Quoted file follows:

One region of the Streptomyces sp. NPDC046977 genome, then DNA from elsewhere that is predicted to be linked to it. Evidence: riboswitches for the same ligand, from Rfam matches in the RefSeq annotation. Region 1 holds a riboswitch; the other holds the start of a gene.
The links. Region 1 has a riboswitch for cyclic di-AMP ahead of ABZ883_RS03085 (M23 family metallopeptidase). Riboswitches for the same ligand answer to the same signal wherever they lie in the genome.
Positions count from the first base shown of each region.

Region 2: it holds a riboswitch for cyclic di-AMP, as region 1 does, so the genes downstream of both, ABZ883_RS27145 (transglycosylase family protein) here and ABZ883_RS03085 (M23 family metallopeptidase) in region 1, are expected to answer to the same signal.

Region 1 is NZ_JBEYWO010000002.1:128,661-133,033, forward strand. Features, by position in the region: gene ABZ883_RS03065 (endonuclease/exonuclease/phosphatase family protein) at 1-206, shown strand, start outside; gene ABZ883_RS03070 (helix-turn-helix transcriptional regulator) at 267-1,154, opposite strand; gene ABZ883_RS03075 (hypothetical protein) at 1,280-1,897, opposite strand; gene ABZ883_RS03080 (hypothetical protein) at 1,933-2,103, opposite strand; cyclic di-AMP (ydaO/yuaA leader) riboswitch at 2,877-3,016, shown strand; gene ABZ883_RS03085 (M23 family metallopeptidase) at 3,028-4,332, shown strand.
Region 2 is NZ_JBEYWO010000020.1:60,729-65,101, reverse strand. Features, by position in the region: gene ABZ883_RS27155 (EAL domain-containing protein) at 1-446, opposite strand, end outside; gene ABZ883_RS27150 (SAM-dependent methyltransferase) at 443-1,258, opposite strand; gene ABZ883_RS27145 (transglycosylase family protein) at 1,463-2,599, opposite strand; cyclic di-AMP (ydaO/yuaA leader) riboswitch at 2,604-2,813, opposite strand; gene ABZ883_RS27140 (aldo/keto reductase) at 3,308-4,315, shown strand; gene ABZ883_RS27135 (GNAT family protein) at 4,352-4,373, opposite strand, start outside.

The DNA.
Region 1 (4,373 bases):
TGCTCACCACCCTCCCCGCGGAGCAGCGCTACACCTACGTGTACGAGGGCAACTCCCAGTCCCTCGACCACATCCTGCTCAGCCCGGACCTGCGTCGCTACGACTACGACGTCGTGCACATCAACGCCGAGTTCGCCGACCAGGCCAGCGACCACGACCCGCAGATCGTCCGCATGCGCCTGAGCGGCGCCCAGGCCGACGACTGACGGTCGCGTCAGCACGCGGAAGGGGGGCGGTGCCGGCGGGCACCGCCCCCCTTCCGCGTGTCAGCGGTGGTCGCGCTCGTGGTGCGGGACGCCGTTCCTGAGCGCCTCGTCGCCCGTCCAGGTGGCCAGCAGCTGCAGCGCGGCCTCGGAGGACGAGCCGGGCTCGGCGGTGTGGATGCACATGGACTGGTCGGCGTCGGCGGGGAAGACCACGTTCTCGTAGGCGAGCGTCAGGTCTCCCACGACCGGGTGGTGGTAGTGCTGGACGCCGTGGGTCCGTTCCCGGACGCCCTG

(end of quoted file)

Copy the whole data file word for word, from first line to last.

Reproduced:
One region of the Streptomyces sp. NPDC046977 genome, then DNA from elsewhere that is predicted to be linked to it. Evidence: riboswitches for the same ligand, from Rfam matches in the RefSeq annotation. Region 1 holds a riboswitch; the other holds the start of a gene.
The links. Region 1 has a riboswitch for cyclic di-AMP ahead of ABZ883_RS03085 (M23 family metallopeptidase). Riboswitches for the same ligand answer to the same signal wherever they lie in the genome.
Positions count from the first base shown of each region.

Region 2: it holds a riboswitch for cyclic di-AMP, as region 1 does, so the genes downstream of both, ABZ883_RS27145 (transglycosylase family protein) here and ABZ883_RS03085 (M23 family metallopeptidase) in region 1, are expected to answer to the same signal.

Region 1 is NZ_JBEYWO010000002.1:128,661-133,033, forward strand. Features, by position in the region: gene ABZ883_RS03065 (endonuclease/exonuclease/phosphatase family protein) at 1-206, shown strand, start outside; gene ABZ883_RS03070 (helix-turn-helix transcriptional regulator) at 267-1,154, opposite strand; gene ABZ883_RS03075 (hypothetical protein) at 1,280-1,897, opposite strand; gene ABZ883_RS03080 (hypothetical protein) at 1,933-2,103, opposite strand; cyclic di-AMP (ydaO/yuaA leader) riboswitch at 2,877-3,016, shown strand; gene ABZ883_RS03085 (M23 family metallopeptidase) at 3,028-4,332, shown strand.
Region 2 is NZ_JBEYWO010000020.1:60,729-65,101, reverse strand. Features, by position in the region: gene ABZ883_RS27155 (EAL domain-containing protein) at 1-446, opposite strand, end outside; gene ABZ883_RS27150 (SAM-dependent methyltransferase) at 443-1,258, opposite strand; gene ABZ883_RS27145 (transglycosylase family protein) at 1,463-2,599, opposite strand; cyclic di-AMP (ydaO/yuaA leader) riboswitch at 2,604-2,813, opposite strand; gene ABZ883_RS27140 (aldo/keto reductase) at 3,308-4,315, shown strand; gene ABZ883_RS27135 (GNAT family protein) at 4,352-4,373, opposite strand, start outside.

The DNA.
Region 1 (4,373 bases):
TGCTCACCACCCTCCCCGCGGAGCAGCGCTACACCTACGTGTACGAGGGCAACTCCCAGTCCCTCGACCACATCCTGCTCAGCCCGGACCTGCGTCGCTACGACTACGACGTCGTGCACATCAACGCCGAGTTCGCCGACCAGGCCAGCGACCACGACCCGCAGATCGTCCGCATGCGCCTGAGCGGCGCCCAGGCCGACGACTGACGGTCGCGTCAGCACGCGGAAGGGGGGCGGTGCCGGCGGGCACCGCCCCCCTTCCGCGTGTCAGCGGTGGTCGCGCTCGTGGTGCGGGACGCCGTTCCTGAGCGCCTCGTCGCCCGTCCAGGTGGCCAGCAGCTGCAGCGCGGCCTCGGAGGACGAGCCGGGCTCGGCGGTGTGGATGCACATGGACTGGTCGGCGTCGGCGGGGAAGACCACGTTCTCGTAGGCGAGCGTCAGGTCTCCCACGACCGGGTGGTGGTAGTGCTGGACGCCGTGGGTCCGTTCCCGGACGCCCTG